Born three months apart, Burton studied under Jackie McLean, and McPherson became the fiery one’s drummer. Burton went on to learn his craft under legendary jazz Wailer Arthur Taylor. Both Taylor (now deceased) and McLean knew the art of he heavy-bop, passing its secrets and discipline on. Our young heroes recorded two albums The Magician and Closest To The Sun in the mid-1990s. Raw musically and beholden to their mentors, the first two efforts with Burton on alto saxophone were derivative but hopeful. Pianist Marc Carey left the band, to burn his own brand of bop (check him out) and Burton/McPherson reformed. This time, with Burton picking up the tenor saxophone and finding his voice.

Cause And Effect burns with that 1960’s jazz mentality on the verge of the ‘new thing’ in music. Burton/McPherson plus Yosuke Inuoe (bass) and James Hurt (piano) cut open an emotional torrent that carries through to Burton’s ballad “Dad.” Like Coltrane (who started on alto), Burton’s tone mines the upper register and applies speed when he deems the need. If we had to chart his horn, he would be descended from Trane through Pharoah Sanders and Eddie Harris. This quartet playing original music makes as strong a statement as any working group today. Listeners hungry for more Coltrane can find it right here."

"The album's spirituality-soaked sound attains its buoyancy and gravity through the group's striking rhythmic fluency....thriving on infectious, hypnotic and shape-shifting vamps..."

"Abraham Burton's confidence is mesmerizing in this volcanic set. Teamed up with long time friend drummer, Eric McPherson, whose exuberance burns like a furnace of melodic chaos and passion. Pianist James Hurt plays the "straight man" to these two pillars of energy, anchored by the consistent heartbeat bass of Yosuke Inoue. Be unafraid to give in wholly to this excellent example of where jazz is going. Thank You fella's. I look forward to seeing you live."

More review: (German) (Norwegen)


Abraham Burton - Alto Sax, Tenor Sax
James Carter ( Tenor Sax (Tracks 04,05,09)
James Hurt (see above)- Piano
Yousuke Inoue ( - Bass
Eric McPherson - Drums


01 Pithecanthropus Erectus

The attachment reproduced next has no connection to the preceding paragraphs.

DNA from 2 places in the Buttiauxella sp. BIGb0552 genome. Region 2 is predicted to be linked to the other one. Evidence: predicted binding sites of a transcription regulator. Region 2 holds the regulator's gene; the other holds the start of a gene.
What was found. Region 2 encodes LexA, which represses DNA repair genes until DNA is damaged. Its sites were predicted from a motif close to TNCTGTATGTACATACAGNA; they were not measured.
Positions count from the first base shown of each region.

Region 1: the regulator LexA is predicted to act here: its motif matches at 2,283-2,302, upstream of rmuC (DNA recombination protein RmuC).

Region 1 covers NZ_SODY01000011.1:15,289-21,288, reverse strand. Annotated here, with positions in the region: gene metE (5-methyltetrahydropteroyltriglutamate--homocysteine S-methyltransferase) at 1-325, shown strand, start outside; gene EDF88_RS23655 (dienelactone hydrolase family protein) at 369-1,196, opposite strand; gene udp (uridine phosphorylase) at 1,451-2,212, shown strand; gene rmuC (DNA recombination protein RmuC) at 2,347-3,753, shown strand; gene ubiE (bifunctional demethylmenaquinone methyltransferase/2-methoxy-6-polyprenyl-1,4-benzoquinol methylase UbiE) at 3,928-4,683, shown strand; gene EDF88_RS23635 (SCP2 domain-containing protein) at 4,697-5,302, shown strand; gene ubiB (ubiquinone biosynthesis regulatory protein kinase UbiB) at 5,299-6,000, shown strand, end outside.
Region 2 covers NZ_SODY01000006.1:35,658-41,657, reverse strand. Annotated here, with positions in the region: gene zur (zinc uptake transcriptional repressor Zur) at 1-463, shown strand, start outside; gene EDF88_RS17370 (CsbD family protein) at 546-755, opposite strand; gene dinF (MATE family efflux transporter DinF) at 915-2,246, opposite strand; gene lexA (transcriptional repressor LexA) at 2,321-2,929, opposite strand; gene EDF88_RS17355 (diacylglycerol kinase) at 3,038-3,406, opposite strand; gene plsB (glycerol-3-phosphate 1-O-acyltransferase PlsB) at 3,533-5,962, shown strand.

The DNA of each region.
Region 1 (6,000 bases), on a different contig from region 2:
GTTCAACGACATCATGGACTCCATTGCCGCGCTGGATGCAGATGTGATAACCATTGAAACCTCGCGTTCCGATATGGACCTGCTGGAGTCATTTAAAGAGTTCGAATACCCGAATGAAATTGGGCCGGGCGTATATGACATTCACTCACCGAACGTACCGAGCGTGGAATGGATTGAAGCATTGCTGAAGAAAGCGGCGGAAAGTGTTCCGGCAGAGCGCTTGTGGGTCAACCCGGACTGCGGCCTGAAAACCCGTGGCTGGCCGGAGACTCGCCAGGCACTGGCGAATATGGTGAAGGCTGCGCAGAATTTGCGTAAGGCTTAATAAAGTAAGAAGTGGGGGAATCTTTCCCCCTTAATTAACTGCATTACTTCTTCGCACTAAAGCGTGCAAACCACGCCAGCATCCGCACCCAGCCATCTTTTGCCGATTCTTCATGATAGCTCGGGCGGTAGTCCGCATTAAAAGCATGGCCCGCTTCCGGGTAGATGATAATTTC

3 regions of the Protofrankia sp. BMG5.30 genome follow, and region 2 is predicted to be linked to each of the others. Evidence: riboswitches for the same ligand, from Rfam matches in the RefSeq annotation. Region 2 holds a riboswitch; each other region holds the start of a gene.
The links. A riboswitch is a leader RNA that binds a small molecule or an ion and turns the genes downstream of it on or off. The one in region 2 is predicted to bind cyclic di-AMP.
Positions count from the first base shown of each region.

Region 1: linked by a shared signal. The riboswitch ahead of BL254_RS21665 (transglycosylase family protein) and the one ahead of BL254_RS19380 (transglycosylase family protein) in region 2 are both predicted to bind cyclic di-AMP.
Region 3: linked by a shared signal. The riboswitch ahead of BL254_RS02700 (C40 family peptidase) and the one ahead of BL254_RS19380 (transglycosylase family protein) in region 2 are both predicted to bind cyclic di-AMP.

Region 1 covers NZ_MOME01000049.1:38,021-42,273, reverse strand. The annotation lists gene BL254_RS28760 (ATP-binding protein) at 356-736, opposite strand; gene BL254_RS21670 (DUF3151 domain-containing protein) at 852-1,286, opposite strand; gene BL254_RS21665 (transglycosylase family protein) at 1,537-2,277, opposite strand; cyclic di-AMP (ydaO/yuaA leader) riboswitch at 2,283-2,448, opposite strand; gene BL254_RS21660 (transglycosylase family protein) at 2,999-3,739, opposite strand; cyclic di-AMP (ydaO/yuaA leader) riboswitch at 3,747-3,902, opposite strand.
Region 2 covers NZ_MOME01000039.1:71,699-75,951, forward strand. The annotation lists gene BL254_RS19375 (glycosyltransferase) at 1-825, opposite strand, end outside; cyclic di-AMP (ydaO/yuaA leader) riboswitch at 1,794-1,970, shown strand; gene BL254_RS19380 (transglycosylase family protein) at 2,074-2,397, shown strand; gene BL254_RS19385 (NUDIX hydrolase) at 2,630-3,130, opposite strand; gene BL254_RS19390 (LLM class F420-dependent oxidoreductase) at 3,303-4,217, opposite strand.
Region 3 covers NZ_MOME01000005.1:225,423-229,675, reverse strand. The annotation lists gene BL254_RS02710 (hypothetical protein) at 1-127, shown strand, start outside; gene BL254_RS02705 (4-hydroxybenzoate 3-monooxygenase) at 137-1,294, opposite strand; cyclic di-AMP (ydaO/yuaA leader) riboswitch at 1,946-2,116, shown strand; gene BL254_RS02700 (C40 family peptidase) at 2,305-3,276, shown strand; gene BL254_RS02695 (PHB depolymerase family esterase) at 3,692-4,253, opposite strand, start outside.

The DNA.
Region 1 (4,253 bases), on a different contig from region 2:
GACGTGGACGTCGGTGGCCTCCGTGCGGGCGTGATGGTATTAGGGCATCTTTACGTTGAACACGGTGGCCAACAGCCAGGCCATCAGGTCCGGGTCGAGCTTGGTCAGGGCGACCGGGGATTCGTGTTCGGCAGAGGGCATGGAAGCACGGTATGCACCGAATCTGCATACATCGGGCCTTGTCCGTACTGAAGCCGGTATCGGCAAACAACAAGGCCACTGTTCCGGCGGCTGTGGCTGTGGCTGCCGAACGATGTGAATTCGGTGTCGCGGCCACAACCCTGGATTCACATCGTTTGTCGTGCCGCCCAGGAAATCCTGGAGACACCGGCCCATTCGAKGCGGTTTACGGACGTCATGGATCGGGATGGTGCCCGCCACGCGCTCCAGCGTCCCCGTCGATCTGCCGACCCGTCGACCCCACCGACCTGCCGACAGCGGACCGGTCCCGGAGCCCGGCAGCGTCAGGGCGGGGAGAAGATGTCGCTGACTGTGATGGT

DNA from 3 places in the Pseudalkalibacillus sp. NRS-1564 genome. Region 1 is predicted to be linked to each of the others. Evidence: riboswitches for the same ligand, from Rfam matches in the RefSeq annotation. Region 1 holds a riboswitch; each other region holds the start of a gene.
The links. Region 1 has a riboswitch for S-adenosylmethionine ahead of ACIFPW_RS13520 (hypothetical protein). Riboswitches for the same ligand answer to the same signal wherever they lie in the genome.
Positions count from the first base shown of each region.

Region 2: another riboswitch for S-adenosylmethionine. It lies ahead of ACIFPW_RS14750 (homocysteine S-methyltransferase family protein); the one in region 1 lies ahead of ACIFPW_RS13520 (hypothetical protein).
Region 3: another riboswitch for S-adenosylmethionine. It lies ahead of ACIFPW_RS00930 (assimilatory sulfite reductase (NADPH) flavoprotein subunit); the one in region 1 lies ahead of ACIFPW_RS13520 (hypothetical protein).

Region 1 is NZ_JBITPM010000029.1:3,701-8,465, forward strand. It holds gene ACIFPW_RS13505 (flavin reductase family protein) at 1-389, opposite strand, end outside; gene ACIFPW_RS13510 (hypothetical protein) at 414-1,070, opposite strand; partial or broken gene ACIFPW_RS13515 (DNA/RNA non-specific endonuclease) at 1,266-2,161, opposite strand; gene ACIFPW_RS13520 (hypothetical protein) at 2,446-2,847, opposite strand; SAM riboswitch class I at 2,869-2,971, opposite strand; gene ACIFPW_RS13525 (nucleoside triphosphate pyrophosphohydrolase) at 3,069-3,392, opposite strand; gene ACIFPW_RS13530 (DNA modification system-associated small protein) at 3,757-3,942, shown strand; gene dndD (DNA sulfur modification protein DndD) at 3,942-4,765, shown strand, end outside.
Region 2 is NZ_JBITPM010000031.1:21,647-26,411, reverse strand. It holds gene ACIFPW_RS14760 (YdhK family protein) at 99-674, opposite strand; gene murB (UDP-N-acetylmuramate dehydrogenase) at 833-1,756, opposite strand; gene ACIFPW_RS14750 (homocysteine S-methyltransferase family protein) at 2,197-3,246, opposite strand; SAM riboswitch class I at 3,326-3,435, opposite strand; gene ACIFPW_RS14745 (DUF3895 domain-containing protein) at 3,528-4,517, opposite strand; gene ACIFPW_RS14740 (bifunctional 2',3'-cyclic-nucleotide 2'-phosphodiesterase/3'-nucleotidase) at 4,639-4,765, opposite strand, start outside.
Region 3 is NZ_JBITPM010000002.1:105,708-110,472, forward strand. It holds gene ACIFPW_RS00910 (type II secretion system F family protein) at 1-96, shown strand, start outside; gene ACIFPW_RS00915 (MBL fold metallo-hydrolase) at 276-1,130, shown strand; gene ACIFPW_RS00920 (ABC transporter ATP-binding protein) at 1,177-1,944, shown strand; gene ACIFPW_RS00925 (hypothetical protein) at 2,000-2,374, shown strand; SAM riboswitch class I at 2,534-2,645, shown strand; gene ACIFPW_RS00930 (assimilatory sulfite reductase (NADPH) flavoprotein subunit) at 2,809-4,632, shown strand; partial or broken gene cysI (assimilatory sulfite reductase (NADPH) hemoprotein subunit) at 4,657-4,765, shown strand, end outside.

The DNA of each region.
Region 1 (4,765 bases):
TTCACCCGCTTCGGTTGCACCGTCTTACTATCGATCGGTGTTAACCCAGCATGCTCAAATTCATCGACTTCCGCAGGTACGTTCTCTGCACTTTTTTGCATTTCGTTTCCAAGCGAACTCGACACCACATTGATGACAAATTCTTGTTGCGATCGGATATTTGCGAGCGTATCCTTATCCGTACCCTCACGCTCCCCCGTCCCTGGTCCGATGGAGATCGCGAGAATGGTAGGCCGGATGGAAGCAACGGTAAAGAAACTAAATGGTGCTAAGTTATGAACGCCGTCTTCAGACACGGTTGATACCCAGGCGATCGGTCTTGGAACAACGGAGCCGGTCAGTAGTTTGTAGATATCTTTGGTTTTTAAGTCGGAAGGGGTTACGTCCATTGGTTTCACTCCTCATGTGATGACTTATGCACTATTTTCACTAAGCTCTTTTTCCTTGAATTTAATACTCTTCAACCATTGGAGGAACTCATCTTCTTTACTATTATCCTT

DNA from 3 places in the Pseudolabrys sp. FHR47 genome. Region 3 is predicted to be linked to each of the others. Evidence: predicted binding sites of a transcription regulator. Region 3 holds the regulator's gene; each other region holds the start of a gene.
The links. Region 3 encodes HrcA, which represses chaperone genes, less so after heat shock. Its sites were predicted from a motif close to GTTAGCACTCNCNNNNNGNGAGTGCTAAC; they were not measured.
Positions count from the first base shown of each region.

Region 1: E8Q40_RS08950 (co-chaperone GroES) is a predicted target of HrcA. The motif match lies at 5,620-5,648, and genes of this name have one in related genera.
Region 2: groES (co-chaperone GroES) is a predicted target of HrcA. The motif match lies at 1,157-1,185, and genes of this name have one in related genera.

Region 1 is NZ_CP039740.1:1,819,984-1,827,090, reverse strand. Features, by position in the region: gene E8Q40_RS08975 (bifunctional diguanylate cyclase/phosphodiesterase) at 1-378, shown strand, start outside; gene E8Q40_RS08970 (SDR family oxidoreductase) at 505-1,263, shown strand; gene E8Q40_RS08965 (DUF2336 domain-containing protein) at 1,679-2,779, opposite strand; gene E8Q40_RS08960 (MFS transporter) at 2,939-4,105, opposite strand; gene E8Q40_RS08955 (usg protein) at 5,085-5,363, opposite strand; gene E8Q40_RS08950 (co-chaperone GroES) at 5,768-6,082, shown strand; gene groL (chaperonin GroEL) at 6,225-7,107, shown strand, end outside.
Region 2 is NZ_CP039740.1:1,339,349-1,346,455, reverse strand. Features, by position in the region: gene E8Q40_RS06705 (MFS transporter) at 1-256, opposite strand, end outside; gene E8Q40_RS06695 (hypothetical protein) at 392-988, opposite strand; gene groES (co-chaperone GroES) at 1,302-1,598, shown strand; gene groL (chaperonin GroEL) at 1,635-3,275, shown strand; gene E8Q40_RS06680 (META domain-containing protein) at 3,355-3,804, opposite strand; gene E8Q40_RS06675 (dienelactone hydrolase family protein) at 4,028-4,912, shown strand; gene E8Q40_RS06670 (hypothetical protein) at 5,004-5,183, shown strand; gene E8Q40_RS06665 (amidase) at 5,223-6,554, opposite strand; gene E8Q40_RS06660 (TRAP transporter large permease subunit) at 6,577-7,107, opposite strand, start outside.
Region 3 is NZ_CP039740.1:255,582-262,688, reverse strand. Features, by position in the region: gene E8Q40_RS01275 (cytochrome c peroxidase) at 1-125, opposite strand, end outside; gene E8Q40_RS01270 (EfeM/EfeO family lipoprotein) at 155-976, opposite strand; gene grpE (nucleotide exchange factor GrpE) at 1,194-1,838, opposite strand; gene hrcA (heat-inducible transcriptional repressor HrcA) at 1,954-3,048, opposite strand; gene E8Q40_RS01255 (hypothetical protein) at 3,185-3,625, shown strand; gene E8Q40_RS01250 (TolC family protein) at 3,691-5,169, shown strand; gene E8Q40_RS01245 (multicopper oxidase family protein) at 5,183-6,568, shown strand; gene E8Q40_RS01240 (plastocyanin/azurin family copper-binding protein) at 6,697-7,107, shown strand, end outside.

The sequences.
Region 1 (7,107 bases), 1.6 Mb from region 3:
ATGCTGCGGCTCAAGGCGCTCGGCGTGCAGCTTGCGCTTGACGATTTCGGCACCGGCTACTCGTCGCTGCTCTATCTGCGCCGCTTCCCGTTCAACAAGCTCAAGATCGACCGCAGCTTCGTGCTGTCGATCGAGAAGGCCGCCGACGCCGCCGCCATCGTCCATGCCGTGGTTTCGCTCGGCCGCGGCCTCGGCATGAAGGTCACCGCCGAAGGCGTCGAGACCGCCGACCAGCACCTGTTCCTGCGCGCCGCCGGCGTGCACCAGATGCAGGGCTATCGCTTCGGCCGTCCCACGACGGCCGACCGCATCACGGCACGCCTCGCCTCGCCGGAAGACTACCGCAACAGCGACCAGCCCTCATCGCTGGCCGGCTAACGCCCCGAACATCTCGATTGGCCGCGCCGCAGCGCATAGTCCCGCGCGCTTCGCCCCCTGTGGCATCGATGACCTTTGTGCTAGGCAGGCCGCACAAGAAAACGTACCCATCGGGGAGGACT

02 Rio
03 Salsamba
04 Just The Two Of Us
05 Softly As In A Morning Sunrise
06 Drifting Inward
07 On A Clear Day
08 A Song For My Teacher
09 Just Friends
10 Dad

Link to download:

In 2000 Yosuke Inoue made a second leader album under his own name and Abraham Burton titled"Drifting Inward"(M&I Records) and toured with same group as recording. His group all over the world.

Actually the line up is the same as on "Cause And Effect" , except James Carter who was a guest muscian here. So if you like "Cause and Effect" and expect the same sound and the excellent quality of playing, than you won't be disappointed at all. They are killing throughout the entire album. Don't miss it!

"A collective band that features Abraham Burton on saxophone, James Hurt on piano, Yosuke Inoue on bass and Eric McPherson on drums. Given the players' pasts, this one looks like it's going to have some volume. Mr. Burton is a volcanic improviser, and he brings more proof to the table that the young mainstream is historically deep; his solos move across jazz history into free improvisation. And Mr. Hurt is one of the youth brigade's more innovative improvisers, with a blues-based, tempo-changing sense that is striking. There's no lack of imagination in the band. "( )

More review:

ERIC MCPHERSON - Continuum (2008)

Eric McPherson - Drums
Abraham Burton - Tenor, Alto, Soprano Saxophone and Flute
David Bryant ( - Piano
Dezron Douglas ( - Bass
John Hebert ( and - Bass
Shimrit Shoshan ( and - Rhodes (track 04)
Carla Cherry - Vocal (track 03)
Trevor Todd - Yirdaki (track 03)
Producer & Engineering - Eric McPherson, Luke Kaven (producer and owner of Smalls Records, see:
Painting - Trevor Todd
Photography/Design/Mastering - Luke Kaven (
Mixing - Barry Komitor
Mastering - Luke Kaven
Production Assistant - Lana Bortolot


01 3rio Suite part (a) Mr. Hill
02 3rio Suite part (b) Of Mind
03 Misako
04 Black Pearl
05 The Collective Expression
06 De Javu Monk

Buy here:

"Drummer Eric McPherson's auspicious recording debut as a leader is a crowning achievement for the former student of Jackie McLean (who also worked in the late alto saxophonist's band) and sideman of Andrew Hill. His band includes old friend Abraham Burton, a talented saxophonist with whom the drummer has played since childhood, bassists John Hebert and Dezron Douglas (heard jointly and individually), and pianist David Bryant. The two-part "3rio Suite" is a pianoless suite, featuring Burton's searching soprano sax and Hebert's droning arco bass complemented by McPherson's sensitive drumming. The exotic "Misako" is a quintet featuring one bassist playing arco and the other pizzicato, with Burton's lyrical flute playing in octave unison with the arco line. "Black Pearl" features Carla Cherry's spoken narrative, backed by the leader and Trevor Todd's droning yidaki (which sounds much like a didgeridoo). Shimrit Shoshan is on Fender Rhodes (replacing Bryant's piano) for the simmering rendition of McLean's "The Collective Expression." But it is Eric McPherson's engaging percussion that leaves the most lasting impression."